3. What's the Word? - GULLAH pronunciation: [GUH-luh] Part of speech: noun Origin: American English, unknown Meaning: 1. A member of a black cultural community living on the coast of South Carolina and nearby islands. 2. The Creole language of the Gullah, having an English base with elements from various West African languages. It has about 125,000 speakers. Example: "Jess was lucky enough to be able to visit Gullah heritage sites on her visit to the Carolinas." "I am interested in studying all Creole languages, but I am most interested in Gullah." About Gullah This word is thought to have originated from a shortening of Angola, a group of people originally from Sierra Leone and Liberia. By Angola possibly being shorted to "Gola," the word Gullah might have slowly developed over time. Did You Know? The Geechee Cultural Heritage Corridor, officially designated by the U.S. Congress in 2006, is a National Heritage Area celebrating the cultures and lives of the Gullah people of Florida, Georgia, and the Carolinas. Visitors can learn more about the rich African heritage of the Gullah people, sample delicious foods, and participate in a multitude of cultural events, including historical tours, arts and crafts, and music.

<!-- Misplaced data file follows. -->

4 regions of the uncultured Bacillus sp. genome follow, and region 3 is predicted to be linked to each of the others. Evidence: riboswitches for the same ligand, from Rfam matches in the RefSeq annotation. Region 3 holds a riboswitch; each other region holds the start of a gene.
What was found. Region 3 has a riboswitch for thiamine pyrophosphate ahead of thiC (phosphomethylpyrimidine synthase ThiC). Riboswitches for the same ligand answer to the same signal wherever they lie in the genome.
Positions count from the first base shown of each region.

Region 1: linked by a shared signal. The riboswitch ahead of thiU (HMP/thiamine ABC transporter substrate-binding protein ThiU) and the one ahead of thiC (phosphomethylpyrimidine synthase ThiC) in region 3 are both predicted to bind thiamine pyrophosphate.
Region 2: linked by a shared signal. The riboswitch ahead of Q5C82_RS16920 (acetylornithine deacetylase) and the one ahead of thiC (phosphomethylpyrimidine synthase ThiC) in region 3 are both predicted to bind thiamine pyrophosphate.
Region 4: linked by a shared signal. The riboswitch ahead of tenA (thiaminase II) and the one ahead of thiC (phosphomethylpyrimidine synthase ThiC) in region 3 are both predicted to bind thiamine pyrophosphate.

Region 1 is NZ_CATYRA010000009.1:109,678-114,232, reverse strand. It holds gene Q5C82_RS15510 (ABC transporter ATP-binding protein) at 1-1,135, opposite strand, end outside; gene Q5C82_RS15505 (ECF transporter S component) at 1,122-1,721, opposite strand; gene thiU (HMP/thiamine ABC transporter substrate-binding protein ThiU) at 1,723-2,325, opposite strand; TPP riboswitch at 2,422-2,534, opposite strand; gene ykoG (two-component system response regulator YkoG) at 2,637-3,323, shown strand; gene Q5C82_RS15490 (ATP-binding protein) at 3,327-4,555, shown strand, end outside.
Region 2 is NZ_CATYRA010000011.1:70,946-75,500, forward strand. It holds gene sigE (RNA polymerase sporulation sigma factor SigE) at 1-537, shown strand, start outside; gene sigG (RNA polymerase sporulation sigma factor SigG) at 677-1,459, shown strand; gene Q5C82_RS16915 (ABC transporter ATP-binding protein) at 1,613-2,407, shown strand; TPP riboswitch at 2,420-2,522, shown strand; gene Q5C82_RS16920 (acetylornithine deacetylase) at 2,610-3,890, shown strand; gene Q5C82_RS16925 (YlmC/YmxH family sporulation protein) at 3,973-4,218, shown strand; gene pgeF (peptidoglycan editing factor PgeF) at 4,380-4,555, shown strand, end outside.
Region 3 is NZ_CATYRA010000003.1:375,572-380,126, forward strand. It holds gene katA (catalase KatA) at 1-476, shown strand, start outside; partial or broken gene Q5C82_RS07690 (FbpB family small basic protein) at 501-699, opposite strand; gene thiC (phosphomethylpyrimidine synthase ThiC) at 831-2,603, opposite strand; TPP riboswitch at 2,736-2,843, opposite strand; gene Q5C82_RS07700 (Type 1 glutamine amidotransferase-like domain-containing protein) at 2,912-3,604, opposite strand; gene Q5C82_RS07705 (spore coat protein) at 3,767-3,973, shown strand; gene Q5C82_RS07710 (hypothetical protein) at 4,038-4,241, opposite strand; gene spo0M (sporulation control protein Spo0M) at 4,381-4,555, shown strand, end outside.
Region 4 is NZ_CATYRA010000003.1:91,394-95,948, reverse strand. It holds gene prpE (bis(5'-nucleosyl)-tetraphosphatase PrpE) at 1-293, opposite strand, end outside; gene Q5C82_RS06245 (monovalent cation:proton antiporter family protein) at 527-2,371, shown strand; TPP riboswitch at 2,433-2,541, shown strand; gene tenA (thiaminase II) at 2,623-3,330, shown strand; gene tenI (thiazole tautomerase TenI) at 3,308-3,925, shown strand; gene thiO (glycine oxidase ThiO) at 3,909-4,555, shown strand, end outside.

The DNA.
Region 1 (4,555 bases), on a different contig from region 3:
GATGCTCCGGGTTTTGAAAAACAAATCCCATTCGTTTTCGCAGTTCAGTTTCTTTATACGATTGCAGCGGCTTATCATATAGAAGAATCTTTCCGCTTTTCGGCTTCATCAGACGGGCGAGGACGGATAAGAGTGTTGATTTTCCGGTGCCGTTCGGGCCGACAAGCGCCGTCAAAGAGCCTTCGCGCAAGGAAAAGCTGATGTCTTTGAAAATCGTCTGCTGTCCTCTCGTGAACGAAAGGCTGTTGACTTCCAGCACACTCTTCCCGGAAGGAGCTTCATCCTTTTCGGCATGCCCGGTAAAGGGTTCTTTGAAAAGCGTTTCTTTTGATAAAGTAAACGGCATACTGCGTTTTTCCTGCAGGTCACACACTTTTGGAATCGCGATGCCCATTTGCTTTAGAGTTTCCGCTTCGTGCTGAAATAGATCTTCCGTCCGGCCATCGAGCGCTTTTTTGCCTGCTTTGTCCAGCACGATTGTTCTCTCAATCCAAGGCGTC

4. Fact of the Day - GREEK MYTHOLOGY Did you know.... that Greek mythology is the body of myths originally told by the ancient Greeks, and a genre of Ancient Greek folklore. (Wikipedia) Interesting Facts Revolving Around Greek Mythology By Arun Thakur | Updated on 19 August, 2019 The Greek civilization was the most influential civilization in the history of the world. All of today’s thoughts and ideas can be traced back to the Greeks. They gave us democracy, mathematics, drama, philosophy, Olympics and a whole bunch of Gods and tomes of mythology that has been adapted by many subsequent cultures. Recent movies such as Clash of the Titans, Wrath of the Titans, Percy Jackson and the Olympians: The Lightning Thief, etc. have brought Greek mythology back into the limelight once again. Here are top 10 interesting facts revolving around Greek mythology. Hercules gave us the saying “Taking the bull by its horns” Hercules capturing the Cretan Bull. Detail of The Twelve Labours Roman mosaic from Llíria (Valencia, Spain). (7th Labour) The saying, “Taking the bull by its horns”, comes from Greek mythology. It was one of the 12 labors of Hercules that he had to perform to repent for killing his own wife and children in a fit of madness caused by Hera. He saved the city of Crete from a raging bull by seizing its horns. Athena defeated Poseidon to become the guardian of Athens Athena fighting Poseidon. Athena and Poseidon both wanted to become the guardian of a certain city so they decided to give a gift each to please the residents of the city. Poseidon gave them water in the form of a spring but the water was salty and of no use. Athena gave them an olive tree which was much more useful as it gave food, oil and wood and so she won and since then that city has been known as Athens. Hera restored her virginity each year Hera and Zeus. Hera was the sister of Zeus who later became his wife as she was very much in love with him. She got a love charm from Aphrodite to make Zeus fall in love with her. But the most interesting thing about her is that she restored her virginity each year by bathing in a sacred spring called Kanathos. Apollo commandeered a ship in his dolphin form Delphinius was the dolphin form of Apollo which was worshiped at Delphi. This is strange because Delphi is in the mountains away from the sea but apparently, Apollo in his dolphin form jumped up on the deck of a ship and commandeered it to the coast at Delphi. According to the Greek mythology, the sailors became the first priests there. Athena’s thousands of grey eyes Athena is supposed to have a thousand eyes in the form of the leaves of the olive tree. She gifted the olive tree to the city of Athens and became its guardian goddess. The leaves of the olive tree are grey at the back and when the wind blows and lifts the leaves up, it looks like a thousand eyes are watching over the city. Pandora was the first mortal women Zeus readies Pandora with Hermes in attendance, a painting by Josef Abel Pandora was made by Zeus and was the first mortal woman according to Greek mythology. She received a gift from each of the Gods to make her perfect. Zeus gave her to Epimetheus who had been warned by his brother Prometheus to not take any gifts from Zeus but he got enchanted by Pandora’s beauty and accepted. He gave her a box and told her never to open it. But she couldn’t resist and opened it, letting out all evil and mistrust in the world. Atlas was punished to hold the heavens not the Earth Lee Lawrie's colossal bronze Atlas, Rockefeller Center, New York Atlas was a Titan who fought and led a battle of Titans against Zeus but got defeated and was punished by Zeus to hold up heavens on his shoulders for all eternity. For a while he got Hercules to hold it up for him but then later resumed his duties when Hercules cheated him into holding the weight of the heavens again. He is wrongly portrayed to be holding up the earth. Prometheus kept stealing from the Gods The Torture of Prometheus, painting by Salvator Rosa (1646–1648). Prometheus was another interesting Titan in the Greek mythology. He was the wisest among the Titans and could apparently see the future. He knew Zeus would win and fought from his side when he fought Cronus. He is notorious for thinking himself to be smarter than the Gods and kept stealing from them. When he stole fire from the Gods and gave it to the mortals he was caught and was punished by Zeus. Hades was technically an Olympian but not counted as one Hades, the Greek God of the Underworld Hades was as powerful as any of the other twelve Olympians which technically made him the thirteenth Olympian but since he resided in the underworld and not on Mount Olympus he was not known as an Olympian. Hades was also the one who helped Zeus defeat their father Cronus and helped them to become Gods. Zeus was an opportunist Zeus Zeus was the all powerful God, the king of Gods, the controller of rain and thunder, the father of many children and the vanquisher of the Titans. But he couldn’t have done it alone. Greek mythology tells us that Hades was the one to surprise Cronus by wearing his invisibility helmet and Poseidon was the one who immobilized his body. Zeus seized this opportunity and killed his father by striking him with a thunderbolt and became the king of Gods. Source: Wikipedia - Greek Mythology | Facts About Greek Mythology